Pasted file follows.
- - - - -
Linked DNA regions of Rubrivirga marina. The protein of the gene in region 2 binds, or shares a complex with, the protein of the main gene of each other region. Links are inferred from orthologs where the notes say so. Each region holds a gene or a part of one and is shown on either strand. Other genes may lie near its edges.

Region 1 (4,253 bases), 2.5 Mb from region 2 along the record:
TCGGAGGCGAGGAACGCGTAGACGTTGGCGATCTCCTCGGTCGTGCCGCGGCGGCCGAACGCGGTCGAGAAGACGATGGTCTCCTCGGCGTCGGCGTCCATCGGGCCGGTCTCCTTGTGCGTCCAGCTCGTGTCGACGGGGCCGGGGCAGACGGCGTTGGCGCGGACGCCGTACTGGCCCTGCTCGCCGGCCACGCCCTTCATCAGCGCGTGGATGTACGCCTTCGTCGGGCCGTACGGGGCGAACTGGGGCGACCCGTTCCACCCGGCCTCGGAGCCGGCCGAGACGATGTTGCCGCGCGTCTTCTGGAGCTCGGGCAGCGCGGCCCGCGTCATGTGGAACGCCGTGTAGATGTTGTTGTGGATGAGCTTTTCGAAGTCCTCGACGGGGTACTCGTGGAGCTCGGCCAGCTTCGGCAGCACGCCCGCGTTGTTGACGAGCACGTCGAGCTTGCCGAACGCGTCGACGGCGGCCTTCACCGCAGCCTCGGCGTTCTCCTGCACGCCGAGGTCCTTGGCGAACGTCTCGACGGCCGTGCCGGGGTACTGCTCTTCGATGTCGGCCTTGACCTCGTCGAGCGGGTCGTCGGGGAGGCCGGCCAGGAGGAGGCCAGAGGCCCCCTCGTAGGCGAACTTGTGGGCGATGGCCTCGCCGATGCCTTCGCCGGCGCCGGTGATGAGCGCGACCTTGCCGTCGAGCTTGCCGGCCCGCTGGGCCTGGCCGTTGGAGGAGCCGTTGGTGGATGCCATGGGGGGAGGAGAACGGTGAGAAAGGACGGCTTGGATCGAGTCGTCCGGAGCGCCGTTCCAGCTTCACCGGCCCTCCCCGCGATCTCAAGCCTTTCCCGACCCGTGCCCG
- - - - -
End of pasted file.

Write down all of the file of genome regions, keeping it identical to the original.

Linked DNA regions of Rubrivirga marina. The protein of the gene in region 2 binds, or shares a complex with, the protein of the main gene of each other region. Links are inferred from orthologs where the notes say so. Each region holds a gene or a part of one and is shown on either strand. Other genes may lie near its edges.

Region 1 (4,253 bases), 2.5 Mb from region 2 along the record:
TCGGAGGCGAGGAACGCGTAGACGTTGGCGATCTCCTCGGTCGTGCCGCGGCGGCCGAACGCGGTCGAGAAGACGATGGTCTCCTCGGCGTCGGCGTCCATCGGGCCGGTCTCCTTGTGCGTCCAGCTCGTGTCGACGGGGCCGGGGCAGACGGCGTTGGCGCGGACGCCGTACTGGCCCTGCTCGCCGGCCACGCCCTTCATCAGCGCGTGGATGTACGCCTTCGTCGGGCCGTACGGGGCGAACTGGGGCGACCCGTTCCACCCGGCCTCGGAGCCGGCCGAGACGATGTTGCCGCGCGTCTTCTGGAGCTCGGGCAGCGCGGCCCGCGTCATGTGGAACGCCGTGTAGATGTTGTTGTGGATGAGCTTTTCGAAGTCCTCGACGGGGTACTCGTGGAGCTCGGCCAGCTTCGGCAGCACGCCCGCGTTGTTGACGAGCACGTCGAGCTTGCCGAACGCGTCGACGGCGGCCTTCACCGCAGCCTCGGCGTTCTCCTGCACGCCGAGGTCCTTGGCGAACGTCTCGACGGCCGTGCCGGGGTACTGCTCTTCGATGTCGGCCTTGACCTCGTCGAGCGGGTCGTCGGGGAGGCCGGCCAGGAGGAGGCCAGAGGCCCCCTCGTAGGCGAACTTGTGGGCGATGGCCTCGCCGATGCCTTCGCCGGCGCCGGTGATGAGCGCGACCTTGCCGTCGAGCTTGCCGGCCCGCTGGGCCTGGCCGTTGGAGGAGCCGTTGGTGGATGCCATGGGGGGAGGAGAACGGTGAGAAAGGACGGCTTGGATCGAGTCGTCCGGAGCGCCGTTCCAGCTTCACCGGCCCTCCCCGCGATCTCAAGCCTTTCCCGACCCGTGCCCG